In Saving Capitalism, economist and bestselling author Pat Choate offers six game-changing actions that can strengthen the U.S. economy now and stimulate long-term, self-sustaining, noninflationary economic growth that will create millions of better jobs. Here are proposals for:
• Major tax reform
• All-encompassing financial regulation
• A strong social safety net
• A major infrastructure program
• Ways and means to balance U.S. trade with the rest of the world
• The renewal of national innovation
Urgent and provocative, Saving Capitalism is an accessible and informative dissection of the gravest threat our economy has faced since the Great Depression, and a bold and creative blueprint for the future.
From the Trade Paperback edition.
Book I, Chapter I: Man and Nature
Book I, Chapter II: The Nature of Capital
Book I, Chapter III: Historical Development of the Conception
Book I, Chapter IV: The True Conception of Capital
Book I, Chapter V: The Competing Conceptions of Capital
Book I, Chapter VI: Social and Private Capital
BOOK II: CAPITAL AS INSTRUMENT OF PRODUCTION
Book II, Chapter I: Introductory
Book II, Chapter II: Capitalist Production
Book II, Chapter III: The Function of Capital in Production
Book II, Chapter IV: The Theory of The Formation of Capital
Book II, Chapter V: Formation of Capital in a Community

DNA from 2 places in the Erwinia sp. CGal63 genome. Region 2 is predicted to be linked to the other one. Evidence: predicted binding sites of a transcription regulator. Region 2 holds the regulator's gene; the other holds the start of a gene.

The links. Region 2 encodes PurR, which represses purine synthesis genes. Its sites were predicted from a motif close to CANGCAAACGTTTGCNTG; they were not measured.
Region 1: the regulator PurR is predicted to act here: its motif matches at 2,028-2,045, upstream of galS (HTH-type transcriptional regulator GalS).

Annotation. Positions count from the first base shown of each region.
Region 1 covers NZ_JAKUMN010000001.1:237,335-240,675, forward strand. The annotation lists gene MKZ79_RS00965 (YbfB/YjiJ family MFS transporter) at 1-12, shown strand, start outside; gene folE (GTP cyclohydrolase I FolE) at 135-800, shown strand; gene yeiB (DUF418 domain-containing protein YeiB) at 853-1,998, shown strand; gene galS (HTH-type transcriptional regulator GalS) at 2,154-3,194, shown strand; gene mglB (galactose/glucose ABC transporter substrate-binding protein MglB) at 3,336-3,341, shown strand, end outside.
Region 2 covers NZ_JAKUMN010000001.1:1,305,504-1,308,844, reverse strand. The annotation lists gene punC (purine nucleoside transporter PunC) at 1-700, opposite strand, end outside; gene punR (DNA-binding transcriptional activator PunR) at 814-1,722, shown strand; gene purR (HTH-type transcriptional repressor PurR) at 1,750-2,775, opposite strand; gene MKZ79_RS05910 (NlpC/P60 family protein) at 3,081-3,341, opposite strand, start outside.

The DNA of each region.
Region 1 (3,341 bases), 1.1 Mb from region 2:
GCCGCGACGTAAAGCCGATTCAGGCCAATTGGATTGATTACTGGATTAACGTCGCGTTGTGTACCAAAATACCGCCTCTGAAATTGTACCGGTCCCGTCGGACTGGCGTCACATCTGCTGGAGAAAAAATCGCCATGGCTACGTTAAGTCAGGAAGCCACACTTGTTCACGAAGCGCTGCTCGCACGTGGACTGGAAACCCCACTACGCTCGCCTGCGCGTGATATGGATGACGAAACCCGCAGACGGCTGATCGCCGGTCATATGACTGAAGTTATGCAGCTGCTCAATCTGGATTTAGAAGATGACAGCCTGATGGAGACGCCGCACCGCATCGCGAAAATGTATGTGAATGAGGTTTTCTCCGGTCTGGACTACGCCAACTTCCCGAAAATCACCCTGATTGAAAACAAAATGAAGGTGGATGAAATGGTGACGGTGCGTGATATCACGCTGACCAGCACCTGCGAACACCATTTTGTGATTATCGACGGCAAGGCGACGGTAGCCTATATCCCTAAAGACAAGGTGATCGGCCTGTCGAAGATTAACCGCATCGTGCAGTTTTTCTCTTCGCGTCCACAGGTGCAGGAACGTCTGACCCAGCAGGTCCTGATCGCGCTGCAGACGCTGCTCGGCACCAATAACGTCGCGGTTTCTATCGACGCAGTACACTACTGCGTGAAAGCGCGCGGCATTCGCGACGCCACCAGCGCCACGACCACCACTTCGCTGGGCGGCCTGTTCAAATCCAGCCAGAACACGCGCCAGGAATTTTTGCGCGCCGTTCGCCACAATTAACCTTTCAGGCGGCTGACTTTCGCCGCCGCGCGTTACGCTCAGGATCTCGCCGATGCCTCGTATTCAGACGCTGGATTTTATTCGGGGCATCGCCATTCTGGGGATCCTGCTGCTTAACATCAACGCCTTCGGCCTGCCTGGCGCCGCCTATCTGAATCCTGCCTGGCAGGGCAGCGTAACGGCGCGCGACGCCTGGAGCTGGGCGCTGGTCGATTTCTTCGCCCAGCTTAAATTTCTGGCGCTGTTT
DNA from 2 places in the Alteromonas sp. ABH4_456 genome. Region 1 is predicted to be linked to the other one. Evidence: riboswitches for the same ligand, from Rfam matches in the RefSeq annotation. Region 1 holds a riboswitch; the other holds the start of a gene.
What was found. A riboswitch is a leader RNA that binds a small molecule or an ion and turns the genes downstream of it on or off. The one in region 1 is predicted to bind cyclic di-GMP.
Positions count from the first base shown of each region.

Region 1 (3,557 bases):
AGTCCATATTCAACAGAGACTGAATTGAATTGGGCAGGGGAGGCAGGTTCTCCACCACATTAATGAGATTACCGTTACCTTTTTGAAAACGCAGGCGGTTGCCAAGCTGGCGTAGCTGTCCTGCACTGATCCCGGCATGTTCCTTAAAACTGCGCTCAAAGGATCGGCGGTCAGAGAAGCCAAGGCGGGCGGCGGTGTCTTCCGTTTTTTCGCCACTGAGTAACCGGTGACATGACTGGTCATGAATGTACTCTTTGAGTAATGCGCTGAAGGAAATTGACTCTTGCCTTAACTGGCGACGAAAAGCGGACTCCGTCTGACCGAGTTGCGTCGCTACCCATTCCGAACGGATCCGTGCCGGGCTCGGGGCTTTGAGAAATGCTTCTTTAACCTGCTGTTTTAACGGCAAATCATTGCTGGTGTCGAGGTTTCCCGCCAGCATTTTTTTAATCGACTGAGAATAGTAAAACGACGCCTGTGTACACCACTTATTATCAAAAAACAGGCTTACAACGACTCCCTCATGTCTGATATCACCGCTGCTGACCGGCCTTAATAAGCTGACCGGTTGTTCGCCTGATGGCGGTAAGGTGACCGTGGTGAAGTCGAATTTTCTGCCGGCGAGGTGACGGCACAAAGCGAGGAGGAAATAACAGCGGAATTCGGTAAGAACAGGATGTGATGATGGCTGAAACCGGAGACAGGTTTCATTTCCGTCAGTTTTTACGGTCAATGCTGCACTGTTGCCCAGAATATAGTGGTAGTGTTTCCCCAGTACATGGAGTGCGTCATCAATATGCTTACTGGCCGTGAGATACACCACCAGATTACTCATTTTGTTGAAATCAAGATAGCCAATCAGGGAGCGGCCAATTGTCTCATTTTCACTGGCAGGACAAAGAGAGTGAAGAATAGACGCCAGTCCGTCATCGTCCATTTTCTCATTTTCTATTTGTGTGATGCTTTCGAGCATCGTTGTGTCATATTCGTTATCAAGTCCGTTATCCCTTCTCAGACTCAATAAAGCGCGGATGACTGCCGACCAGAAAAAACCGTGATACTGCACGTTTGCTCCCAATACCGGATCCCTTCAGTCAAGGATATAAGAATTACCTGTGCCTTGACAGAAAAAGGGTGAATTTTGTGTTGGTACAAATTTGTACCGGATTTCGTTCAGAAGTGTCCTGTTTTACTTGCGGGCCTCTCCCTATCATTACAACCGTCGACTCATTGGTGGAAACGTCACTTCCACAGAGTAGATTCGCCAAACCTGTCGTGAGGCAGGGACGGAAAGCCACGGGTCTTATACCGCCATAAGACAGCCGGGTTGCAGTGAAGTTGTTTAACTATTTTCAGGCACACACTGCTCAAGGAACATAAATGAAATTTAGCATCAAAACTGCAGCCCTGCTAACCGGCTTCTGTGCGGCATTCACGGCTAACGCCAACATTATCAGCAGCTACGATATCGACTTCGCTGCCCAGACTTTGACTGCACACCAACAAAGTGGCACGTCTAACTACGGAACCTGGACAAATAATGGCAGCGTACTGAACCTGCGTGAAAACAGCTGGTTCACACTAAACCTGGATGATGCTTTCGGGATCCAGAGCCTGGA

Book II, Chapter VI: Possible Objections
BOOK III: VALUE
Book III, Chapter I: The Two Conceptions of Value1
Book III, Chapter II: Nature and Origin of Subjective Value
Book III, Chapter III: The Amount of Value
Book III, Chapter IV: The Marginal Utility
Book III, Chapter V: Complications
Book III, Chapter VI: What Determines Marginal Utility
Book III, Chapter VII: Alternative Uses
Book III, Chapter VIII: Subjective Exchange Value
Book III, Chapter IX: The Value of Complementary Goods
Book III, Chapter X: The Value of Productive Goods. Value and Costs.
BOOK IV: PRICE
Book IV, Chapter I: The Fundamental Law
Book IV, Chapter II: Isolated Exchange
Book IV, Chapter III: One-Sided Competition
Book IV, Chapter IV: Two-Sided Competition
Book IV, Chapter V: The Law of Supply and Demand
Book IV, Chapter VI: The Individual Determinants of Price
Book IV, Chapter VII: The Law of Costs
BOOK V: PRESENT AND FUTURE
Book V, Chapter I: Present and Future in Economic Life
Book V, Chapter II: Differences in Want and Provision for Want
Book V, Chapter III: Underestimate of the Future
Book V, Chapter IV: The Technical Superiority of Present Goods
Book V, Chapter V: Co-operation of the Three Factors
BOOK VI: THE SOURCE OF INTEREST
Book VI, Chapter I: The Loan and Loan Interest
Book VI, Chapter II: The Profit of Capitalist Undertaking. Principles of Explanation.
Book VI, Chapter III: The Profit of Capitalist Undertaking. Complications.
Book VI, Chapter IV: The Profit of Capitalist Undertaking. The Labour Market.
Book VI, Chapter V: The Profit of Capitalist Undertaking. The General Subsistence Market.
Book VI, Chapter VI: The Profit of Capitalist Undertaking. The General Subsistence Market—(continued)